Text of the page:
Summary: Linux Scheduler: A decade of wasted cores - Part 1 - What is NUMA ?

I have been reading Hacker News (HN) for the past 3 years and I love it for its amazing content and discussions.

Last month, a research paper with title 'The Linux Scheduler: a Decade of Wasted Cores' was trending on the front page of HN. As an individual who is interested in Systems, I thought it would be good idea to read this 16 page research paper. I spent a good amount of time learning about different topics which were involved in it. This is the first post in the series in which I will try to summarize the paper.

What is NUMA ?

A CPU socket is the physical connector that connects a CPU chip to the motherboard. Most of the laptops and desktops only have one CPU socket but that is not the case with modern servers. Most of the modern server configuration have 2 or more CPU sockets. Take this SeaMicro system as an example. It has 64 quad core processors which means that it has 64 sockets and each one has a quad core processor in it.

AMD 20 socket test board

AMD 20 Socket Test Board

NUMA stands for Non Uniform Memory Access. NUMA is used in a symmetric multiprocessing ( SMP ) system. An SMP system is a "tightly-coupled," "share everything" system in which multiple processors working under a single operating system access each other's memory over a common bus or "interconnect" path. Ordinarily, a limitation of SMP is that as microprocessors are added, the shared bus or data path get overloaded and becomes a performance bottleneck. NUMA adds an intermediate level of memory shared among a few microprocessors so that all data accesses don't have to travel on the main bus.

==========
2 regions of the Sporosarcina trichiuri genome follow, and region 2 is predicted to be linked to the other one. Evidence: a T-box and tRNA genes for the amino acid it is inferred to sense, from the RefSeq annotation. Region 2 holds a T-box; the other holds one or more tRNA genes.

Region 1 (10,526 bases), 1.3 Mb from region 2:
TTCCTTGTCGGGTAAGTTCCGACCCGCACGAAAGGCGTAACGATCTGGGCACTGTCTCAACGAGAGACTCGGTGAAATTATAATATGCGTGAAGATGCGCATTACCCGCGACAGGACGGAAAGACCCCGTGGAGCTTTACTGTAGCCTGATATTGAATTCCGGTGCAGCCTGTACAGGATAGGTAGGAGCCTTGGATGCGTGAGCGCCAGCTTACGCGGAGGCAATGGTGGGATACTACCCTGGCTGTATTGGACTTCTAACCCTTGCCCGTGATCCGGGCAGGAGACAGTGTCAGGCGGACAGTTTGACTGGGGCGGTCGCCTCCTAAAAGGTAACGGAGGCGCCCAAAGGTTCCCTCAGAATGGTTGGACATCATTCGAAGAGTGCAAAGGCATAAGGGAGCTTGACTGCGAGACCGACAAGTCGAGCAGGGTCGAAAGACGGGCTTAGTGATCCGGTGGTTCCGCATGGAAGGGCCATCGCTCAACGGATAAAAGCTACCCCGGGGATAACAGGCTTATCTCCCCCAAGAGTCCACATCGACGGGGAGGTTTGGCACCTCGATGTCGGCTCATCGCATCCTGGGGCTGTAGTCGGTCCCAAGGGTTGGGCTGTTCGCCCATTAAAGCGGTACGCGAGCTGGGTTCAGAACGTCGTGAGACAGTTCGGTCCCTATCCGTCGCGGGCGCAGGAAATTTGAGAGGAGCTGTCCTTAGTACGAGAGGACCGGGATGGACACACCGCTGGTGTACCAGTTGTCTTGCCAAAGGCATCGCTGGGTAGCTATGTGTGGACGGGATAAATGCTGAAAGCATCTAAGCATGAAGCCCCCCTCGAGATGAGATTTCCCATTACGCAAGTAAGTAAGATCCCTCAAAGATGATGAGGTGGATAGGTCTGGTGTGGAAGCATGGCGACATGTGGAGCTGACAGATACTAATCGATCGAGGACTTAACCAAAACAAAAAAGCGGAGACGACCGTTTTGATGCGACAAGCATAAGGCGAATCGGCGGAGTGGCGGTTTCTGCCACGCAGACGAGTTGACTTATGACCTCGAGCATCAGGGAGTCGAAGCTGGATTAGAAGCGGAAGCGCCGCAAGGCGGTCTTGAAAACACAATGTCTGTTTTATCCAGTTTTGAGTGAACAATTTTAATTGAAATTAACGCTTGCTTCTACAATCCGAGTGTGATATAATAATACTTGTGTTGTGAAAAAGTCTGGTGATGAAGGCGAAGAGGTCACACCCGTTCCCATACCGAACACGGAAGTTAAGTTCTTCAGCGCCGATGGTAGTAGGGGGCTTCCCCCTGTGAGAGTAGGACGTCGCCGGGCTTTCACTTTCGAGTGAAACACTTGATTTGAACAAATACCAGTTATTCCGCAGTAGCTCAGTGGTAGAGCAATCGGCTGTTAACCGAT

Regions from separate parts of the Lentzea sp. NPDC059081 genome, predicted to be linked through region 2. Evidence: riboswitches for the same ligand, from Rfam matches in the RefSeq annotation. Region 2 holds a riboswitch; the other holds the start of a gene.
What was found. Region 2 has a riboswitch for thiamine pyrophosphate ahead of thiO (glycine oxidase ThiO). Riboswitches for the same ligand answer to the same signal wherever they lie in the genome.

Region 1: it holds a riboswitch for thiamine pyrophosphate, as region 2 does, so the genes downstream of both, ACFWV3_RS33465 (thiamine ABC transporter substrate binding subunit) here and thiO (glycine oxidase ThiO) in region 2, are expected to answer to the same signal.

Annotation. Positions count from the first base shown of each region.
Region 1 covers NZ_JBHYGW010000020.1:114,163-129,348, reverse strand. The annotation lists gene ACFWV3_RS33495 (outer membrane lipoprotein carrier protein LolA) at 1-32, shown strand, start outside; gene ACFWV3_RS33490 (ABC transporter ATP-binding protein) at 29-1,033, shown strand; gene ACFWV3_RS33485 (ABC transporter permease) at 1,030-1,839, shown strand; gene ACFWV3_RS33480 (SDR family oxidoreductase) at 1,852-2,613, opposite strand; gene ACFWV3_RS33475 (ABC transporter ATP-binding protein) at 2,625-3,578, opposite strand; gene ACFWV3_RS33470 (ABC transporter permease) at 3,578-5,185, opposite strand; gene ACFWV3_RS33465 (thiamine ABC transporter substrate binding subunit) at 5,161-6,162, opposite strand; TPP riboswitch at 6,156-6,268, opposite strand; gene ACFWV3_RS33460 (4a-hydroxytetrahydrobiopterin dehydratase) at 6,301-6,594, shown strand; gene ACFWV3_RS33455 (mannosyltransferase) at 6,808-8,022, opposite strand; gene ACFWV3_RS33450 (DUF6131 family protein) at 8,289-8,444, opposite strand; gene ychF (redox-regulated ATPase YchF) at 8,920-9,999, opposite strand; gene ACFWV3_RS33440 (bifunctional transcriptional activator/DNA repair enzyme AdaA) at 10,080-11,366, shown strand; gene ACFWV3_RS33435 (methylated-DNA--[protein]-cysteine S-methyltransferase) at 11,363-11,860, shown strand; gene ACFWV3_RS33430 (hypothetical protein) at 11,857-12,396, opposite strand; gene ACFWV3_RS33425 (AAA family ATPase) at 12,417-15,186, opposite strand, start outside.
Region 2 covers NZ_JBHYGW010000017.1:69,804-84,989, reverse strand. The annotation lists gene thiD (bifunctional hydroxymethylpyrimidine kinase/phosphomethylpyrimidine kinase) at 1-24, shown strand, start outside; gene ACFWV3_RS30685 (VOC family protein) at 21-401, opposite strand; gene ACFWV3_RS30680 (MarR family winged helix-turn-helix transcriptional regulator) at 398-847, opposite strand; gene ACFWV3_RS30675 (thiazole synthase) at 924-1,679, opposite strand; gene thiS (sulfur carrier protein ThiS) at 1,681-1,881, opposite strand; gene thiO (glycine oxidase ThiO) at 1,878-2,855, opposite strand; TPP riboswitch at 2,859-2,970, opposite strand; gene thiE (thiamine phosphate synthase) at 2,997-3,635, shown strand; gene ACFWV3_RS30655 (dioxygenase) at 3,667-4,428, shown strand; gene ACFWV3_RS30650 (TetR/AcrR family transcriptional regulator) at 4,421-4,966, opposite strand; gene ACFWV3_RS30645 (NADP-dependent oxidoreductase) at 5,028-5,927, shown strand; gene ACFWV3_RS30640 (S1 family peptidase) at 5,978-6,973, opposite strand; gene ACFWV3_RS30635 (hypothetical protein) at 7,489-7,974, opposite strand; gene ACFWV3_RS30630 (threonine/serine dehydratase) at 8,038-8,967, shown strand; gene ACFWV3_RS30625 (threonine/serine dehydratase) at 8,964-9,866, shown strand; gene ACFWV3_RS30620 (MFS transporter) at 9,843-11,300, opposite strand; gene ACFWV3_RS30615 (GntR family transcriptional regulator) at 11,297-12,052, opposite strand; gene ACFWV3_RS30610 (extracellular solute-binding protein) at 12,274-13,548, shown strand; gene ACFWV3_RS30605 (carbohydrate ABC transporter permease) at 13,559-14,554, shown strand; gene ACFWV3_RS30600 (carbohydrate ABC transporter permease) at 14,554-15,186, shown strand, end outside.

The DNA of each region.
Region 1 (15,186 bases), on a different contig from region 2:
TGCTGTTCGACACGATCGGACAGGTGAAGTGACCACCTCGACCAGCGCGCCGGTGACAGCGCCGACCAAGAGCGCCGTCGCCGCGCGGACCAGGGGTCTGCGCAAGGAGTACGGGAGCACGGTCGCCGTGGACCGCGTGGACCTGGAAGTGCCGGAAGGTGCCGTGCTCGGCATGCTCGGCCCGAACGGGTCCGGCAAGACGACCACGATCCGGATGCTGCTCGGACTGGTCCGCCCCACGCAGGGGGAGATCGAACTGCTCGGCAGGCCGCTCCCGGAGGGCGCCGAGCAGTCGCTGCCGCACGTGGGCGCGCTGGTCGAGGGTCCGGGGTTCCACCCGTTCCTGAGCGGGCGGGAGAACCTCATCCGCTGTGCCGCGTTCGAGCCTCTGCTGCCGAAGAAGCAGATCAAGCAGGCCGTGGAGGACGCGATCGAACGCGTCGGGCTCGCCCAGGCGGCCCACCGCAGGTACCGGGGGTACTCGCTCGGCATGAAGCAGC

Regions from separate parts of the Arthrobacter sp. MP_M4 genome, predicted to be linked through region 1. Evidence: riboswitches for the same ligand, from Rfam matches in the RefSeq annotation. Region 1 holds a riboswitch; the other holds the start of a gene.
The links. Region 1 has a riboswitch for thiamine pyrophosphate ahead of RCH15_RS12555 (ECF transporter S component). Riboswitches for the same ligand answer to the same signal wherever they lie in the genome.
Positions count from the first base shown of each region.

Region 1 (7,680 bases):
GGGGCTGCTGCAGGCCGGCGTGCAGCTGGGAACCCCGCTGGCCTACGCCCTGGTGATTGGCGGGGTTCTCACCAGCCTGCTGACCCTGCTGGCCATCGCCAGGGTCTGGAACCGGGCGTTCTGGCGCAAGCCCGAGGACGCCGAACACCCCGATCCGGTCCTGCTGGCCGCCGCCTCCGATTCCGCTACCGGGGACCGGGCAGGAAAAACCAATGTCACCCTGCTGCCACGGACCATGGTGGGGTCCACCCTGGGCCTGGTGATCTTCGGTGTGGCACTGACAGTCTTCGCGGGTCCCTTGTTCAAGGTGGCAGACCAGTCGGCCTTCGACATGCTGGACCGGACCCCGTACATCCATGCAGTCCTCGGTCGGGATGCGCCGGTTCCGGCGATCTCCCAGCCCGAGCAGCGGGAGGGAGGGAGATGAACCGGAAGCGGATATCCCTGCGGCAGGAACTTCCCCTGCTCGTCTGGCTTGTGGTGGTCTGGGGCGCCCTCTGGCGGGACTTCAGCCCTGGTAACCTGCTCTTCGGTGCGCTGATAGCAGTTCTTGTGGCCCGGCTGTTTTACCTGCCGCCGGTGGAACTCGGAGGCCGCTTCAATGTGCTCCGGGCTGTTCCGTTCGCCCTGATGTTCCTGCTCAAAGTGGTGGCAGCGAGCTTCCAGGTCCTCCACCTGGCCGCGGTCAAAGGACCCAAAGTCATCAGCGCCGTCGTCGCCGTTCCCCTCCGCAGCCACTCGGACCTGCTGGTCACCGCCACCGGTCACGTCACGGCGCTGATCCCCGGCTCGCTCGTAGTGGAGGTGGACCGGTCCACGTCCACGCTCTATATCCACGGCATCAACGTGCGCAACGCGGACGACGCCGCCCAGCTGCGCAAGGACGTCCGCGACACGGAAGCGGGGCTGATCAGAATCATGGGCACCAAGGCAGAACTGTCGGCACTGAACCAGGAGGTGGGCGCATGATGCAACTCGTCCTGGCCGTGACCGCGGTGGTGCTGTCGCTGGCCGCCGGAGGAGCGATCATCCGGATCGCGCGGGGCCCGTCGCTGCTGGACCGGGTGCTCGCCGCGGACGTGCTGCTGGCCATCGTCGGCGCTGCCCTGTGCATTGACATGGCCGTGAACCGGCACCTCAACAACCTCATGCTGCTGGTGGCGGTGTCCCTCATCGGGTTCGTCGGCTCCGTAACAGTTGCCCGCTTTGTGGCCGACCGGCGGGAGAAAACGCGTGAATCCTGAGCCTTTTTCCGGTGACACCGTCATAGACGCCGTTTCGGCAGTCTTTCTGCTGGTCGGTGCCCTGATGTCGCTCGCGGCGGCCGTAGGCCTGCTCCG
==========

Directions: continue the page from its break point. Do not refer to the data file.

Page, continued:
That means each CPU can access some part of the memory directly which is local memory (besides L1,L2 and L3 cache) for it. It can also access local memory of the other processor which is remote memory for it but that will involve some latency. This latency depends upon the number of hops it has to take to access the remote memory. Take this as an configuration as an example.

If Core 1 in CPU1 has to access memory of Core 1 in CPU2, it will involve 1 hop but if it has to access Core 1 of CPU 4, it will have to go through 2 hops.

So if you are hosting a VM on this server and this server has 64 GB RAM, it would be a good idea to limit the VM size to 4 cores and 64/4 = 16 GB of RAM so that all the memory allocated is local to the processors.

We call this group of processors which share the same local memory, a NUMA node. With NUMA nodes in a system, a kernel has to intelligently schedule multi-threaded applications on it so that the latency to access memory is minimized. With the increasing number of NUMA nodes and complexity of their interconnects, scheduling of multi threaded applications is a complex problem and susceptible to bugs creeping up in the implementation.

I will write about the bugs in Linux Scheduler in the next part of the series.

Discusssions and questions are encouraged in comments and on Hacker News , /r/linux.

You can subscribe to this blog via RSS or using a RSS to Email service.


comments powered by Disqus